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Success of gene therapy
Success of gene therapy
Success of gene therapy
Success of gene therapy
Success of gene therapy
Success of gene therapy
Success of gene therapy
Success of gene therapy
Success of gene therapy
Success of gene therapy
Success of gene therapy
Success of gene therapy
Success of gene therapy
Success of gene therapy
Success of gene therapy
Success of gene therapy
Success of gene therapy
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Success of gene therapy

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EXPLAINS GENE THERAPY SUCESS..

EXPLAINS GENE THERAPY SUCESS..

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  • Genes are carried on chromosomes and are the basic physical and functional units of heredity Genes are specific sequences of bases that encode instructions on how to make proteins When genes are altered so that the encoded proteins are unable to carry out their normal functions, genetic disorders result
  • characteristics: (1) a high capacity for self-renewal; (2) the potential for differentiation in multiple cell types; (3) the ability to be cultured ex vivo and used for tissue engineering; and (4) plasticity (transdifferentiation ability) (Vats et al., 2005). On the basis of their differentiating potential, stem cells can currently be classified into four categories: (1) totipotent, (2) pluripotent, (3) multipotent, and (4) oligopotent or monopotent. Totipotent stem cells have the potential to differentiate into cells of all three main germinal layers (the ectodermal, endodermal, and mesodermal) and embryo-derived tissues. Pluripotent stem cells have the ability to differentiate only into tissues derived from the ectoderm, endoderm and mesoderm. Multipotent stem cells can differentiate into tissue-specific progenitor cells within a given organ. For example, multipotent blood stem cell or hematopoietic stem cells can develop into red blood cells, white blood cells, or platelets. Oligopotent or monopotent stem cells can only give rise to one or few types of specialized cells. On the basis of their origin and biological properties, stem cells can also be classified as either (1) embryonic stem cells or (2) adult stem cells. Embryonic stem cells are derived from the inner layer mass of the blastocyst and can be harvested from three sources: aborted fetuses (cadaveric stem cells), embryos left over from in vitrofertilization (discarded embryos), and embryos created in the laboratory solely for the purpose of producing stem cells (research embryos). In vitro differentiation of human embryonic stem cells into cardiomyocytes has been demonstrated by Kehat et al. (Kehat et al., 2001). However, ethical issues have been raised against harvesting human embryonic stem cells, especially if this process requires destruction of an embryo. Other potential obstacles to using embryonic stem cells are that recipients often need to receive immunosuppressants, because embryonic stem cells are potentially allogenic and strongly immunogenic. Uncontrolled differentiation of embryonic stem cells may cause other problems, such as the development of cardiac or vascular neoplasm. Transplanted embryonic stem cells may form teratomas if some undifferentiated totipotent cells are still present. The formation of teratomas -i.e., tumors containing a mix of differentiated human cell types, including cells characteristic of the ectoderm, mesoderm, and endoderm-in severe combined immunodeficiency (SCID) mice after injection with human embryonic stem cells has been observed (Thomson et al., 1998). Adult stem cells are the undifferentiated cells that exist in a differentiated tissue or organ and that are capable of specializing into cells of the tissue or organ from which they originated. Their capacity for self-renewal allows tissues and organs to maintain functional stability. Sources of adult stem cells include not only regenerating tissues, such as the heart, adipose tissue, bone marrow, blood, liver;;’’’RNA interference (RNAi) is known to be a powerful means of sequence-specific gene silencing and would thus be a good candidate for this new strategy. RNAi was first reported in 1998 by Fire et al. who demonstrated that double-stranded RNA induced sequence-specific silencing of gene expression in nematode cells (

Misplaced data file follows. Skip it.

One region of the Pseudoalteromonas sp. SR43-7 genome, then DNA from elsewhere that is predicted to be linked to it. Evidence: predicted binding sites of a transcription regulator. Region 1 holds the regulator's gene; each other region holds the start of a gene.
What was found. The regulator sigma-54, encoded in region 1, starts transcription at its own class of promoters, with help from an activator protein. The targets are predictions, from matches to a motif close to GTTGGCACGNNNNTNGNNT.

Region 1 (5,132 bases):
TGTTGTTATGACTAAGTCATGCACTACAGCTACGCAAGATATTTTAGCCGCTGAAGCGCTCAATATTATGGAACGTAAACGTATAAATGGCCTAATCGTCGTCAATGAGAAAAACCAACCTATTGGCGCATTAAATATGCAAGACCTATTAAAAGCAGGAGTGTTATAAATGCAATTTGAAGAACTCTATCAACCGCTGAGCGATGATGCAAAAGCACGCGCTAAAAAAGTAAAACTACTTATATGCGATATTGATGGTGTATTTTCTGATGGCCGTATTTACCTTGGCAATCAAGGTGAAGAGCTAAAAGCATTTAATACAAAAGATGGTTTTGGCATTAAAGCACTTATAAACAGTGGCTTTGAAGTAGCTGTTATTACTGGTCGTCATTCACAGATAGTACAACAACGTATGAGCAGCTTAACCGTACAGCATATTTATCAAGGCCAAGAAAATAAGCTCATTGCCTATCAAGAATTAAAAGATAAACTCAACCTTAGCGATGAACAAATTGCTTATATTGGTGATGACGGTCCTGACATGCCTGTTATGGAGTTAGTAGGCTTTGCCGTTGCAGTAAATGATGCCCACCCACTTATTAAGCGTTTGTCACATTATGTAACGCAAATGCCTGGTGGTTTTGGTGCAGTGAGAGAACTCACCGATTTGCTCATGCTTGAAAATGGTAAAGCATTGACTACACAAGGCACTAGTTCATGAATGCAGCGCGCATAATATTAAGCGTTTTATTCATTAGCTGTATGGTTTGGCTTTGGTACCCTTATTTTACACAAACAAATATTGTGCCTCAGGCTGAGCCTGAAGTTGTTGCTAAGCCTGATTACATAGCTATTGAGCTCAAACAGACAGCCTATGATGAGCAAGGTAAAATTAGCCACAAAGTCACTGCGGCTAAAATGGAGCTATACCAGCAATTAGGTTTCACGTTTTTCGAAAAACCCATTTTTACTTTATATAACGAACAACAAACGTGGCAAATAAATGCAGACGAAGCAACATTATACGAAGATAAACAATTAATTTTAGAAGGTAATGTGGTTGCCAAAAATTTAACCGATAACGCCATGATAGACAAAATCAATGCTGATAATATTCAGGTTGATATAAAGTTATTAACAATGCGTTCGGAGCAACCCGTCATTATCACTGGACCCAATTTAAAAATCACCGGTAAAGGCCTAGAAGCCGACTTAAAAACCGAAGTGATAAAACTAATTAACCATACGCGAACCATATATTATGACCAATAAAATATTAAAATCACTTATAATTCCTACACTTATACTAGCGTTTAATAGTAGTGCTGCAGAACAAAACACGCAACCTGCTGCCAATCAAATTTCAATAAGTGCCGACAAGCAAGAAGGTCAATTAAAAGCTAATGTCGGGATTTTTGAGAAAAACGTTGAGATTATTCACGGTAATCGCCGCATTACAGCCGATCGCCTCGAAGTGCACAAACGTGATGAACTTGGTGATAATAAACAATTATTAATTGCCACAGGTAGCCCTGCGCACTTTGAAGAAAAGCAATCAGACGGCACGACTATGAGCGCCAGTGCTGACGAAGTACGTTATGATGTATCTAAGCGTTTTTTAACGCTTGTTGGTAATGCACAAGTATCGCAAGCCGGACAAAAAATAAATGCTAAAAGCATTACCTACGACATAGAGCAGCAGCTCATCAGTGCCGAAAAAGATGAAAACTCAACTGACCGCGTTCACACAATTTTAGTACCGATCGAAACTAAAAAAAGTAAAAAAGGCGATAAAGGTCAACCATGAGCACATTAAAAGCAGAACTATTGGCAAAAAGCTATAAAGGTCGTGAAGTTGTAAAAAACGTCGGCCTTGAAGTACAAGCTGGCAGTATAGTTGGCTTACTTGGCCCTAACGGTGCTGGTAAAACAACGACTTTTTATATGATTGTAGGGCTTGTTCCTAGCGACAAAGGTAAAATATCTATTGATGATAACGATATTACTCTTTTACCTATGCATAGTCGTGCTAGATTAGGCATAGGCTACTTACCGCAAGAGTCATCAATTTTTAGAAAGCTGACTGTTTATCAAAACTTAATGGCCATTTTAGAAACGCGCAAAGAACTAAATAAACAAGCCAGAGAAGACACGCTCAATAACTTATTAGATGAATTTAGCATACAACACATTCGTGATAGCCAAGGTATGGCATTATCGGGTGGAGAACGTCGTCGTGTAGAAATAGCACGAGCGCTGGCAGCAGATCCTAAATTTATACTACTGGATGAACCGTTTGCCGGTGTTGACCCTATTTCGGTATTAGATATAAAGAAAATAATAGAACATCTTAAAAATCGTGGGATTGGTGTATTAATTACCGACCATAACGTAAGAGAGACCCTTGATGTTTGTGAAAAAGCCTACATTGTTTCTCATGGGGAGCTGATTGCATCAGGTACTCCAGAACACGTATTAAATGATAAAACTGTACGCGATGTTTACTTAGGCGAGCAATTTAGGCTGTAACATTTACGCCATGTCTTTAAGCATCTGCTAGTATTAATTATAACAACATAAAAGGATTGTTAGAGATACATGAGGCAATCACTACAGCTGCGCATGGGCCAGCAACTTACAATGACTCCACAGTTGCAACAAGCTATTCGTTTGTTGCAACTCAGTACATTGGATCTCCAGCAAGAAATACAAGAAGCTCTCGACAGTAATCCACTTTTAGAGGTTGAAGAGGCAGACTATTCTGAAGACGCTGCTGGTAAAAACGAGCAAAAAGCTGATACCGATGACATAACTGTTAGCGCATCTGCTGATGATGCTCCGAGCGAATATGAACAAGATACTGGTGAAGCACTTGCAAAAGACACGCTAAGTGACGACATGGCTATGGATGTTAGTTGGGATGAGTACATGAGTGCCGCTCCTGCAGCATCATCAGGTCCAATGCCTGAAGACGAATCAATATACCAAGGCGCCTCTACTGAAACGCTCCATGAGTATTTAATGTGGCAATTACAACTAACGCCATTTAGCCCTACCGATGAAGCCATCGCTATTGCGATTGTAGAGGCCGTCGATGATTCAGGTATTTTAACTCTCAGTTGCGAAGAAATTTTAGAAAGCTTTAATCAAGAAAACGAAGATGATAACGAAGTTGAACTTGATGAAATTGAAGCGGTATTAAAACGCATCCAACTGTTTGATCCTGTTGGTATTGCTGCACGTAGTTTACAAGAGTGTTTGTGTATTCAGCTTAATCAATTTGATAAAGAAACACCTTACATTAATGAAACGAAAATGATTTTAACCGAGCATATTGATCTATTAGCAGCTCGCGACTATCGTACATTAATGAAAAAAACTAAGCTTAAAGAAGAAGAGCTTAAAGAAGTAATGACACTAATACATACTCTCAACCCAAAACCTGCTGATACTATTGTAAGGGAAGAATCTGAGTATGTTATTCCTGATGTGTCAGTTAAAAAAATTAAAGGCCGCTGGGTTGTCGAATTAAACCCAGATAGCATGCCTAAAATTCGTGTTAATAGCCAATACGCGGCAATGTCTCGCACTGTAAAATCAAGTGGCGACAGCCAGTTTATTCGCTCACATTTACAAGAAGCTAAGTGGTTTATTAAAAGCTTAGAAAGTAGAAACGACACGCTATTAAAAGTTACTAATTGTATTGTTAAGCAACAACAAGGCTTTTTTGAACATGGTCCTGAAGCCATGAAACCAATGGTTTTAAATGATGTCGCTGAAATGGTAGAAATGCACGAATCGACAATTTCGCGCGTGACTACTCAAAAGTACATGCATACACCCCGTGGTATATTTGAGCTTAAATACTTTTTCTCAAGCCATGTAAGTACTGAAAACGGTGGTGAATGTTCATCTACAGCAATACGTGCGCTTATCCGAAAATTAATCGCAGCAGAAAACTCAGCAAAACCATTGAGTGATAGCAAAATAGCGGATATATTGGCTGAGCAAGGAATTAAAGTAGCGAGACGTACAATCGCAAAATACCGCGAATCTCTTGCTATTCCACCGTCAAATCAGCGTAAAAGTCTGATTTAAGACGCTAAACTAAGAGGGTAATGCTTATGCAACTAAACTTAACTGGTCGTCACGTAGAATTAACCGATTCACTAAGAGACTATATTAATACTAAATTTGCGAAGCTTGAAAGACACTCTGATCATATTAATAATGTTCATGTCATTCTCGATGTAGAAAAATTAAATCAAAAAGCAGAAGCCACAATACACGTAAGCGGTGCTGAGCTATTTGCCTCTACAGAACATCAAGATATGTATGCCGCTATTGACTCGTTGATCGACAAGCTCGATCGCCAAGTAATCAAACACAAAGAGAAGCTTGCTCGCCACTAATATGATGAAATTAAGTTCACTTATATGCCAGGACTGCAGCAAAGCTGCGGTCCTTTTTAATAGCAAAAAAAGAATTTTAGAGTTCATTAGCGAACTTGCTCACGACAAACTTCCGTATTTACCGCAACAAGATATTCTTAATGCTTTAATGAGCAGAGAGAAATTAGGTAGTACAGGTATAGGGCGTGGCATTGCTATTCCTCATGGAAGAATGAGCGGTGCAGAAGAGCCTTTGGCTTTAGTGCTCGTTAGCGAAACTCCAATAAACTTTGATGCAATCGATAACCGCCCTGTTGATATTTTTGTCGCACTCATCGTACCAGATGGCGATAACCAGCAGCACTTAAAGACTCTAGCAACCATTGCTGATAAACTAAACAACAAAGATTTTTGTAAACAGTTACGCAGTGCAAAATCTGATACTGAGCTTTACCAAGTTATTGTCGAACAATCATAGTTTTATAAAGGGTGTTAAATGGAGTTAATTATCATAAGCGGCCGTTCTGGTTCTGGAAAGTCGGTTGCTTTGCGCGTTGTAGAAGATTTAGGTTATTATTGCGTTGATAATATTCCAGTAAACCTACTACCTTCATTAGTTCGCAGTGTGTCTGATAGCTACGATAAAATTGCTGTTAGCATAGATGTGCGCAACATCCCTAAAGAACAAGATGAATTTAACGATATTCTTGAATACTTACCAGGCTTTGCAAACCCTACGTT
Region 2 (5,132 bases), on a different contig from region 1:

• Hugocalled Human Gene Therapy Subcommittee, or HGTS n nih
  • Transcript

    • 1. LOGO Success of gene therapy by- Nitin Kshirsagar
    • 2. Outline Introduction to gene therapy Global gene therapy market Significance in therapeutics Success of gene therapy Current scenario Challenges
    • 3.  ―It's a history book - a narrative of the journey of our species through time. It's a shop manual, with an incredibly detailed blueprint for building every human cell.  It's a transformative textbook of medicine, with insights that will give health care providers immense new powers to treat, prevent and cure disease." - Francis Collins Introduction to Gene Therapy I. Genome = approx. 3 billion base pairs II. One base pair is 0.00000000034 meters III. DNA sequence in any two people is 99.9% identical – only 0.1% is unique!
    • 4. Genetic disorders  Single gene disorders caused by a mistake in a single gene. Sickle cell, cystic fibrosis and Tay-Sachs  Chromosome disorders caused by an excess or deficiency of the genes. Down syndrome is caused by an extra copy of a chromosome (but no individual gene on the chromosome is abnormal)  Multifactorial inheritance disorders caused by a combination of small variations in genes, most cancers, Alzheimer's.
    • 5. Gene therapy  In 1865 Mendel’s observations led to laws regarding the transmission of hereditary characteristics from generation to generation  1940s - Avery and colleagues  1953 –Watson and Crick  1990 - The first gene therapy journal published, Human Gene Therapy  1990 - Ashanthi DeSilva, ADA-deficient Severe Combined Immunodeficiency  2000 - The first cure Alain Fischer (Paris) totally correcting children with SCID-X1